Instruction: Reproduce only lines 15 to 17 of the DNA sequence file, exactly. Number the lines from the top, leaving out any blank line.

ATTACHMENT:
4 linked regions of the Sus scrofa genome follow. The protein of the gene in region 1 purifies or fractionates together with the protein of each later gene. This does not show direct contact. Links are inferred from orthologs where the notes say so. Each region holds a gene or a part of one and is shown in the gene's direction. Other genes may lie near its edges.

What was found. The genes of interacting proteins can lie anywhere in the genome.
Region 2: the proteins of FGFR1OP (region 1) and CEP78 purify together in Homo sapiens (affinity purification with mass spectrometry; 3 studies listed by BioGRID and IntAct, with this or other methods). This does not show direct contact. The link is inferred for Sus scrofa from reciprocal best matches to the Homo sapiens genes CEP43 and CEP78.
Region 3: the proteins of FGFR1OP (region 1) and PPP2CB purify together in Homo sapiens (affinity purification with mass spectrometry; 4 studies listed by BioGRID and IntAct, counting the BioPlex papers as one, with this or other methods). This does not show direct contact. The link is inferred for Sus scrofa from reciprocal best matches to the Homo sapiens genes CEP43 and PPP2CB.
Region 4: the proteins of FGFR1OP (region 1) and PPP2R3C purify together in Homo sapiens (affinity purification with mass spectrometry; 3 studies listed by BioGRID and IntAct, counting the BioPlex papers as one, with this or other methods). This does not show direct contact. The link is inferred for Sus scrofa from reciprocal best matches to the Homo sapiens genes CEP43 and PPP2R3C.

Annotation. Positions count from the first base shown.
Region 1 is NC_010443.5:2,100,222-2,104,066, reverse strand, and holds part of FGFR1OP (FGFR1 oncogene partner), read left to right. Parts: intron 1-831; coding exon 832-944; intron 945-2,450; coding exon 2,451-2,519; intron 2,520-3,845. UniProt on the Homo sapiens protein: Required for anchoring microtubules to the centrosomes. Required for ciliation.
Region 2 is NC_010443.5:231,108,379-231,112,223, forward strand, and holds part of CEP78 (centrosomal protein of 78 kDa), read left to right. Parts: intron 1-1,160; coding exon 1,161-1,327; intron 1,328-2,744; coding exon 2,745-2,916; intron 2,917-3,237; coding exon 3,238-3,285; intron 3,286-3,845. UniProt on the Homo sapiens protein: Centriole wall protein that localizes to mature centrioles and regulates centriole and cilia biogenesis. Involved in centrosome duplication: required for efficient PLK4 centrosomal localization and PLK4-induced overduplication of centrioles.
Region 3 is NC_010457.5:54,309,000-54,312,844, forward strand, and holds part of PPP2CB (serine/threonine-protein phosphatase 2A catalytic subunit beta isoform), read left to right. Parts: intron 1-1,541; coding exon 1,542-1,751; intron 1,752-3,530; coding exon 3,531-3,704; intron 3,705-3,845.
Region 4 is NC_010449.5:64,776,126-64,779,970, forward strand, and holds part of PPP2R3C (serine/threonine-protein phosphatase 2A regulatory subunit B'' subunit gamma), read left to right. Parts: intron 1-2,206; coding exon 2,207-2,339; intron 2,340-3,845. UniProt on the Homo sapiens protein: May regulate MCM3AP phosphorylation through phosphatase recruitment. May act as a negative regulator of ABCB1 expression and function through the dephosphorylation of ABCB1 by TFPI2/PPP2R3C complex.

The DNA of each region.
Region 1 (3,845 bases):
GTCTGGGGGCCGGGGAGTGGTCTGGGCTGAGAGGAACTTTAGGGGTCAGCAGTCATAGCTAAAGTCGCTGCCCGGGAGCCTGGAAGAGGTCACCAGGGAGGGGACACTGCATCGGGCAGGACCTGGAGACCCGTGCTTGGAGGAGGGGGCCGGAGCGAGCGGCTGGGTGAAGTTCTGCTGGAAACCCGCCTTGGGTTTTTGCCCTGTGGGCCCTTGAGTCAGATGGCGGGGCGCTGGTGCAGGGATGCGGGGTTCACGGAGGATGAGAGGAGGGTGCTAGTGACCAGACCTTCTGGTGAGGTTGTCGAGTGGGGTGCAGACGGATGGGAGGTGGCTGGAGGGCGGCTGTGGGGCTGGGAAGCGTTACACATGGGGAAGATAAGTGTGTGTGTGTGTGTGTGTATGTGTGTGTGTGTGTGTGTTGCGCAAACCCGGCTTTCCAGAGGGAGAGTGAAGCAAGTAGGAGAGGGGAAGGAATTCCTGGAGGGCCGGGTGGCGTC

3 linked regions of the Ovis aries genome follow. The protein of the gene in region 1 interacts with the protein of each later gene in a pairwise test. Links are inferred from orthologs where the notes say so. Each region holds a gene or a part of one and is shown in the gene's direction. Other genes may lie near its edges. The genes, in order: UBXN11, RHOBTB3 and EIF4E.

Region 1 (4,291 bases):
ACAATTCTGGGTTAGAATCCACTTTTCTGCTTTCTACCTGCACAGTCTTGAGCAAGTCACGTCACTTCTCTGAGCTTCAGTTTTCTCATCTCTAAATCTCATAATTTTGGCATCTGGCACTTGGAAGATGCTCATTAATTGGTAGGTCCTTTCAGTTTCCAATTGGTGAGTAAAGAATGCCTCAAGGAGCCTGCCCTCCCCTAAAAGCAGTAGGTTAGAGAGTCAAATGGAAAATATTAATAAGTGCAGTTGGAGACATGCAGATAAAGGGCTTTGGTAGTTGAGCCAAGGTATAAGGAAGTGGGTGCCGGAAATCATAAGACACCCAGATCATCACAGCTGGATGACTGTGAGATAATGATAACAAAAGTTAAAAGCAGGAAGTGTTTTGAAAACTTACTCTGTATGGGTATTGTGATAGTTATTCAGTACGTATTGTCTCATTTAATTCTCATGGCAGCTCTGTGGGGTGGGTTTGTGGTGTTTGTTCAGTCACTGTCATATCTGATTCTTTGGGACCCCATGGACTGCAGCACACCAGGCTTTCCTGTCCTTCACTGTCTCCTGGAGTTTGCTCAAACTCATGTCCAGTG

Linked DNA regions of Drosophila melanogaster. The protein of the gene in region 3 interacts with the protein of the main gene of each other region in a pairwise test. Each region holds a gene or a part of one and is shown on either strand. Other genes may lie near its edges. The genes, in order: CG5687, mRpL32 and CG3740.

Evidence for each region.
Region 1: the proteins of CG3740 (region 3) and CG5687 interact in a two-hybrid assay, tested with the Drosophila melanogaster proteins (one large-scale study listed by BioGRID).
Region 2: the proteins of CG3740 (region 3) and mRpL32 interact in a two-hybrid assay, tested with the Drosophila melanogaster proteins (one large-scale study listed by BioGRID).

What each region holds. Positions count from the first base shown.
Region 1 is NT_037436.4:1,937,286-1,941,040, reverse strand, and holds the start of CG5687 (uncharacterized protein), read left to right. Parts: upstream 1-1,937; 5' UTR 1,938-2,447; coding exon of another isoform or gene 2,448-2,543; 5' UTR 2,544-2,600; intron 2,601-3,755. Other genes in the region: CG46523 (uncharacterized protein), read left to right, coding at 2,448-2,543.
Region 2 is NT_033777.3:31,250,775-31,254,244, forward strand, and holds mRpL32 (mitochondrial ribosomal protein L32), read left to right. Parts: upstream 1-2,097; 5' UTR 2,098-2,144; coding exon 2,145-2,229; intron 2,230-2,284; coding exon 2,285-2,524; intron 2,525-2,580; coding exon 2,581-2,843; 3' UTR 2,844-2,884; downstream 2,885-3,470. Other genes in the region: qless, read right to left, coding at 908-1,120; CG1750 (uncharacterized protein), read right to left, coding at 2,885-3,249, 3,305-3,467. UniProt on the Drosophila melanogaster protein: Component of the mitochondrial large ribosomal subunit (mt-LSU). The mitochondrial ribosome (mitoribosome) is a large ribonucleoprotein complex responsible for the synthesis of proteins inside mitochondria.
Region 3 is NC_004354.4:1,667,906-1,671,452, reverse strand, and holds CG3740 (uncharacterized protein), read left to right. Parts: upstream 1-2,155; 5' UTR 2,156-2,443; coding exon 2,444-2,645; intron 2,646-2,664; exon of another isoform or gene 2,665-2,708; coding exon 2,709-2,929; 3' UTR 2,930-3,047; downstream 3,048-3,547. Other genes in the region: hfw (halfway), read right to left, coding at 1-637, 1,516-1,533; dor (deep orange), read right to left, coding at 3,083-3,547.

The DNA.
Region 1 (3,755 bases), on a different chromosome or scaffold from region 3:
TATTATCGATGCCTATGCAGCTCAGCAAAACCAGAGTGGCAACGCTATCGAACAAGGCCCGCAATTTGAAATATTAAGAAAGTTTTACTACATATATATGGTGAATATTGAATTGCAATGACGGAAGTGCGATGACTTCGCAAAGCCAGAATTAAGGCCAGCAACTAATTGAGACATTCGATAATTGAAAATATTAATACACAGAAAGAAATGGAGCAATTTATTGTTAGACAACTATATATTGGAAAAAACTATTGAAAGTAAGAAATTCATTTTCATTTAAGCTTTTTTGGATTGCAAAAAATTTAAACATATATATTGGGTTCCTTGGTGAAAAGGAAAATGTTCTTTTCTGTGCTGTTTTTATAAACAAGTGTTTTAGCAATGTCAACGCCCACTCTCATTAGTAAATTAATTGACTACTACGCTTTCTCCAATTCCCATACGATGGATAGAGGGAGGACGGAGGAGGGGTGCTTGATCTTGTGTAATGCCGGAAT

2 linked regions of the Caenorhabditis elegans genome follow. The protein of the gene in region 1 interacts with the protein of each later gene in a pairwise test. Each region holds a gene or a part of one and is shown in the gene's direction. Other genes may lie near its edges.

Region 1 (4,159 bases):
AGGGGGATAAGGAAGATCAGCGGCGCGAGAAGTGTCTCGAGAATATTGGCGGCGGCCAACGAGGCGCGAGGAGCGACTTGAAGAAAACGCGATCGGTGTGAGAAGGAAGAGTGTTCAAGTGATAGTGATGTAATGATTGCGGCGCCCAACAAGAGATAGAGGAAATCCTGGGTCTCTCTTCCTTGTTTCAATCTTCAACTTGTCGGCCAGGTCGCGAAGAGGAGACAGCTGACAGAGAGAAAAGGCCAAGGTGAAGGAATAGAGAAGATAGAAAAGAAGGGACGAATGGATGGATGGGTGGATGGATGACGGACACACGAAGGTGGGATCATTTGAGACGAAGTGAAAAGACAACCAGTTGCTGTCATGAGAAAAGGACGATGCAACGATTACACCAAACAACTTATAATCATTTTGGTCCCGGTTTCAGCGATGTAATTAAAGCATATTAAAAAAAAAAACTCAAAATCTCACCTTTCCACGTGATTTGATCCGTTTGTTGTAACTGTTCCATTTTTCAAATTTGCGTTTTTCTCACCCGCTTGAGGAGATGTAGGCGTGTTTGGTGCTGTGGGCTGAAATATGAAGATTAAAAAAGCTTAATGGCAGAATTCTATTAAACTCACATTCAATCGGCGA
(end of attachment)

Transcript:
Region 1 (4,291 bases):
ACAATTCTGGGTTAGAATCCACTTTTCTGCTTTCTACCTGCACAGTCTTGAGCAAGTCACGTCACTTCTCTGAGCTTCAGTTTTCTCATCTCTAAATCTCATAATTTTGGCATCTGGCACTTGGAAGATGCTCATTAATTGGTAGGTCCTTTCAGTTTCCAATTGGTGAGTAAAGAATGCCTCAAGGAGCCTGCCCTCCCCTAAAAGCAGTAGGTTAGAGAGTCAAATGGAAAATATTAATAAGTGCAGTTGGAGACATGCAGATAAAGGGCTTTGGTAGTTGAGCCAAGGTATAAGGAAGTGGGTGCCGGAAATCATAAGACACCCAGATCATCACAGCTGGATGACTGTGAGATAATGATAACAAAAGTTAAAAGCAGGAAGTGTTTTGAAAACTTACTCTGTATGGGTATTGTGATAGTTATTCAGTACGTATTGTCTCATTTAATTCTCATGGCAGCTCTGTGGGGTGGGTTTGTGGTGTTTGTTCAGTCACTGTCATATCTGATTCTTTGGGACCCCATGGACTGCAGCACACCAGGCTTTCCTGTCCTTCACTGTCTCCTGGAGTTTGCTCAAACTCATGTCCAGTG

Linked DNA regions of Drosophila melanogaster. The protein of the gene in region 3 interacts with the protein of the main gene of each other region in a pairwise test. Each region holds a gene or a part of one and is shown on either strand. Other genes may lie near its edges. The genes, in order: CG5687, mRpL32 and CG3740.